Researchers are compiling a dossier on ‘then' singing of the Tay, Nung and Thai ethnic groups to seek UNESCO's recognition of the folk art as an intangible cultural heritage of humanity.
Dang Hoanh Loan, a member of the compiling group, shared his views on the sidelines of a workshop held recently on the preservation and development of ‘then' singing in Viet Nam.
What is your opinion about ‘then' singing at present?
During my field trips to the northwestern region, I found that in daily life, one or two men perform ‘then'. But on the stage, the art form is performed by a group of singers as an entertainment based on ‘then' melodies, not the real ‘then' ritual.
‘Then' singing is a kind of ritual singing of the Tay, Nung and Thai groups. The songs are spiritual musical epics on the human journey to heaven to ask gods for help.
The singing is always accompanied by ‘dan tinh' (gourd lute) and dancing.
In general, ‘then' performers sing and play instruments better than real ‘then' masters. Yet, there are singers who have turned to be ‘then' masters when they returned home.
I have met some ‘then' masters in the 30-35 age group who have participated in various singing festivals. They are now ‘then' masters in real life. They have a more modern way of singing, playing instruments and performing.
In the past, male or female ‘then' masters performed only at rituals, where they communicated with dead ancestors to ask for help in dealing with some problems in daily life.
I met some old ‘then' masters. They asked me to take off my shirt and burn incense to pray for ‘then' ancestors before they sang some tunes for me. They said it was a ritual of asking the permission of ‘then' ancestors.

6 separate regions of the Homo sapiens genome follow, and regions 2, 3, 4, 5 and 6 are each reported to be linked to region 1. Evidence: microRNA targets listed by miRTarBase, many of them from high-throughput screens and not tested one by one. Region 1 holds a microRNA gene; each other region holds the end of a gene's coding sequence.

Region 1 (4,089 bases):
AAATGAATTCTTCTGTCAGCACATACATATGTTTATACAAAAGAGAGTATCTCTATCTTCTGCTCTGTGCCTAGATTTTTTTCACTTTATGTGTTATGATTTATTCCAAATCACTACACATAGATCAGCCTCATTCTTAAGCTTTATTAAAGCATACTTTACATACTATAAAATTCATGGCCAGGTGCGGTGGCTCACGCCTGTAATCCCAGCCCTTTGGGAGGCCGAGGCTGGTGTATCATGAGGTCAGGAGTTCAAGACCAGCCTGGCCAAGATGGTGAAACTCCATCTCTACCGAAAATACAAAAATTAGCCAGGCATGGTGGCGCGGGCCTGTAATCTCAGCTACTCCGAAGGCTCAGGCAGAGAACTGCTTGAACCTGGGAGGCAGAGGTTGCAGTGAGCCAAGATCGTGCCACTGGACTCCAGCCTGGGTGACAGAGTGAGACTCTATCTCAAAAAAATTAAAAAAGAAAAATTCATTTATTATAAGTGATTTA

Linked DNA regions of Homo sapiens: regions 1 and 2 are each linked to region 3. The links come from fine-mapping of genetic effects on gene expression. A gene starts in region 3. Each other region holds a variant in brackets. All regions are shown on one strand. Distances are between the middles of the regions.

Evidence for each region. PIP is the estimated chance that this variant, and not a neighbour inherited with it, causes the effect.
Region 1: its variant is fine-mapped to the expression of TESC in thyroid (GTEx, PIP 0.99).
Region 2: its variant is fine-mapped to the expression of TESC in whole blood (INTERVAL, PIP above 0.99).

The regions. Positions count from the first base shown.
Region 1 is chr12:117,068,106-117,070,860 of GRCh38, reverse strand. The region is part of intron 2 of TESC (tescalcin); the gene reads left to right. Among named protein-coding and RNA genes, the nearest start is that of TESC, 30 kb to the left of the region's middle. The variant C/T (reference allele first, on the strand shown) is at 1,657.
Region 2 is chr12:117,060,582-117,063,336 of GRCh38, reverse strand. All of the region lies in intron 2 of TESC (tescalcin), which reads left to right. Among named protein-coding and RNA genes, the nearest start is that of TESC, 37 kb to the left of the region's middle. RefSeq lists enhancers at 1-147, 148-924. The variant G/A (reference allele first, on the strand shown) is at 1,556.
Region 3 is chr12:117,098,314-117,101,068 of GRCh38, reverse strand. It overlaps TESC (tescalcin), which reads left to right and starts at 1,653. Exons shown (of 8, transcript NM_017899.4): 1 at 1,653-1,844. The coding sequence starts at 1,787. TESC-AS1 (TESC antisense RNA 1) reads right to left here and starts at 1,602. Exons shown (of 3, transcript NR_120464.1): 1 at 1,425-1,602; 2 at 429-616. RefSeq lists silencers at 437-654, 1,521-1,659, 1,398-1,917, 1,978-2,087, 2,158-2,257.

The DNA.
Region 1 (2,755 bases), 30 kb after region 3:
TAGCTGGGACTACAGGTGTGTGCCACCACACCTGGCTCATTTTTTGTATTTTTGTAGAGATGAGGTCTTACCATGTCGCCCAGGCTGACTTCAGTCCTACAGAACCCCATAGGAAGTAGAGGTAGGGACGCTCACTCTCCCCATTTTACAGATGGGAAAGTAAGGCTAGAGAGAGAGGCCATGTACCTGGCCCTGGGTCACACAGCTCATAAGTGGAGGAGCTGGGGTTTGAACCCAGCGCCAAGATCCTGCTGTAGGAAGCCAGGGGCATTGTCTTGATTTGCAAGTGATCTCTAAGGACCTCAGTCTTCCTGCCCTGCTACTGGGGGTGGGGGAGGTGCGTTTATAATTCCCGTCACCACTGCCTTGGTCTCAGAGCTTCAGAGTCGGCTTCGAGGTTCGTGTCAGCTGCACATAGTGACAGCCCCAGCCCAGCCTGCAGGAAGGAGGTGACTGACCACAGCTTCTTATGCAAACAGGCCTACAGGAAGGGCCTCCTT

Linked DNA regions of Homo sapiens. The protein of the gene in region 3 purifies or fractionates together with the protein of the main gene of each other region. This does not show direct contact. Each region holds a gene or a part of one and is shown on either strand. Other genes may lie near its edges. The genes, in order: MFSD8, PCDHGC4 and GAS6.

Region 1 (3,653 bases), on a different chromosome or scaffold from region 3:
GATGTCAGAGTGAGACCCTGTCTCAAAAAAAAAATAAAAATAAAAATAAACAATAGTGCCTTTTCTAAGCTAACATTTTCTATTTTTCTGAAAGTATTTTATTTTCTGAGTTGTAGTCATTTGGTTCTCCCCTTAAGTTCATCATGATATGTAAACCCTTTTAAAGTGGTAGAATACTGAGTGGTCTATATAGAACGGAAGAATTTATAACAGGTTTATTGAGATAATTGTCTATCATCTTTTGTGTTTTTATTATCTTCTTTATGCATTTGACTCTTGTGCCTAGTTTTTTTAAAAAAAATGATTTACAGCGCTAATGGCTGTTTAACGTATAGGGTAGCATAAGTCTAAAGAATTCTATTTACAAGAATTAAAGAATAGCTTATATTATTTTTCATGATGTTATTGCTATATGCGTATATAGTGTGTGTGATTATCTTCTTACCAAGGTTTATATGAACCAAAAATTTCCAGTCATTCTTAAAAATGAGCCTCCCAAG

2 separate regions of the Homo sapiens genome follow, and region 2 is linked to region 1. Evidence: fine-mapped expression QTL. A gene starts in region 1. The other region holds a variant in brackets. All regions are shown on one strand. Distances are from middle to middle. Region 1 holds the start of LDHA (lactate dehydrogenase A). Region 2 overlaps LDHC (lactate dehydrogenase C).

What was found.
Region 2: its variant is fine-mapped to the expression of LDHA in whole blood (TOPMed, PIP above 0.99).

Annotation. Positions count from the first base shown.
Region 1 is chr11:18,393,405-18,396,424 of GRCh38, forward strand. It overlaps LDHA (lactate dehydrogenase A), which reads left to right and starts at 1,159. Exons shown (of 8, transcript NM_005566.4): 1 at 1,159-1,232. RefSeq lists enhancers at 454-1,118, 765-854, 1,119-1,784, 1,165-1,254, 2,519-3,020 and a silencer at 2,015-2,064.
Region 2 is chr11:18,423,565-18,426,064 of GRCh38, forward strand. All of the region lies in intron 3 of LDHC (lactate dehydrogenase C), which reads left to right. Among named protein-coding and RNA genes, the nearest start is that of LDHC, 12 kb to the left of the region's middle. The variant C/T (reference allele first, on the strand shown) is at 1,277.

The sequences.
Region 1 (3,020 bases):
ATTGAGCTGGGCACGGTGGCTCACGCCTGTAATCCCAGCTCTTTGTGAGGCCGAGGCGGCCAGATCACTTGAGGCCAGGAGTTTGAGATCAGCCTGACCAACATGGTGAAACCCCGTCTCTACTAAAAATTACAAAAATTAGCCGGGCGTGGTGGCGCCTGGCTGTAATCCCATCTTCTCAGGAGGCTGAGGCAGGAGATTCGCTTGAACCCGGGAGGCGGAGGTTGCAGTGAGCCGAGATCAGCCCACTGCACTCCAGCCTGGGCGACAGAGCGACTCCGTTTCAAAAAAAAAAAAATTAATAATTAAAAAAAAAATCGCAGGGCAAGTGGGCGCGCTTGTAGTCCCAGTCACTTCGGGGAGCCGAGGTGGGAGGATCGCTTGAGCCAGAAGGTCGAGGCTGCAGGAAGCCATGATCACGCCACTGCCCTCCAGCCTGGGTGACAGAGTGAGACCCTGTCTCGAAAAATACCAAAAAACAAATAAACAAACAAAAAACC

Could you tell me more about the content of the songs?
The songs describe how people bring offerings to the holy doors of heaven. There are 20 to 30 stages of offering of objects, depending on the talent of ‘then' masters. They move from the gates of the local landlord to the gates of God, through the gates of the Water God, then to the gates of ancestors before moving to other gods' gates.
The lyrics describe the difficulties and hardships in the journey when the travellers pass a village of the deaf and a village of lazy and stupid people. The songs also tell the love stories of male ‘then' masters and fairies, and of ‘soldiers' serving ‘then' masters. All ‘soldiers' are souls of the dead. The masters can order the ‘soldiers' to do this or that.
The more experienced the masters are, the more ‘soldiers' they possess. Some masters can have thousands of ‘soldiers'.
So you are compiling a dossier on ‘then' beliefs, not the entertainment form of the folk art as we see on the stage?
Yes. It's on ‘then' spiritual beliefs. The file will contain descriptions of the application of ‘then' in real life. We will include ‘then' music and its preservation. I found that the ‘then' belief can survive by itself. It doesn't need to be preserved.
What should we do to develop the art of ‘then'?
The art of singing ‘then' and playing ‘dan tinh' is being taught in art schools of ethnic groups since the 1960s.
Artists have collected ‘then' melodies from real ‘then' masters, and have compiled them in course books to teach students.
About the ‘then' belief, we just should respect it and support local communities with printed lyrics.
The Viet Nam Folk Arts Association has published six books on ‘then' songs. Each of them has more than 4,000 verses. ‘Then' masters handed the art down from generation to generation. The more stories ‘then' masters can remember, the more interesting the ritual their performance will be.
There are only 10 ‘then' masters above the age of 80 who can remember the maximum number of stories.
Some masters have books handed down by their ancestors. But the books may be in nom (Vietnamese ideography based on Han Chinese language) or Tay language. They cannot read them. The association will help translate the old books into the present Vietnamese language so that the ‘then' masters can read them. That's the best way to support them. — VNS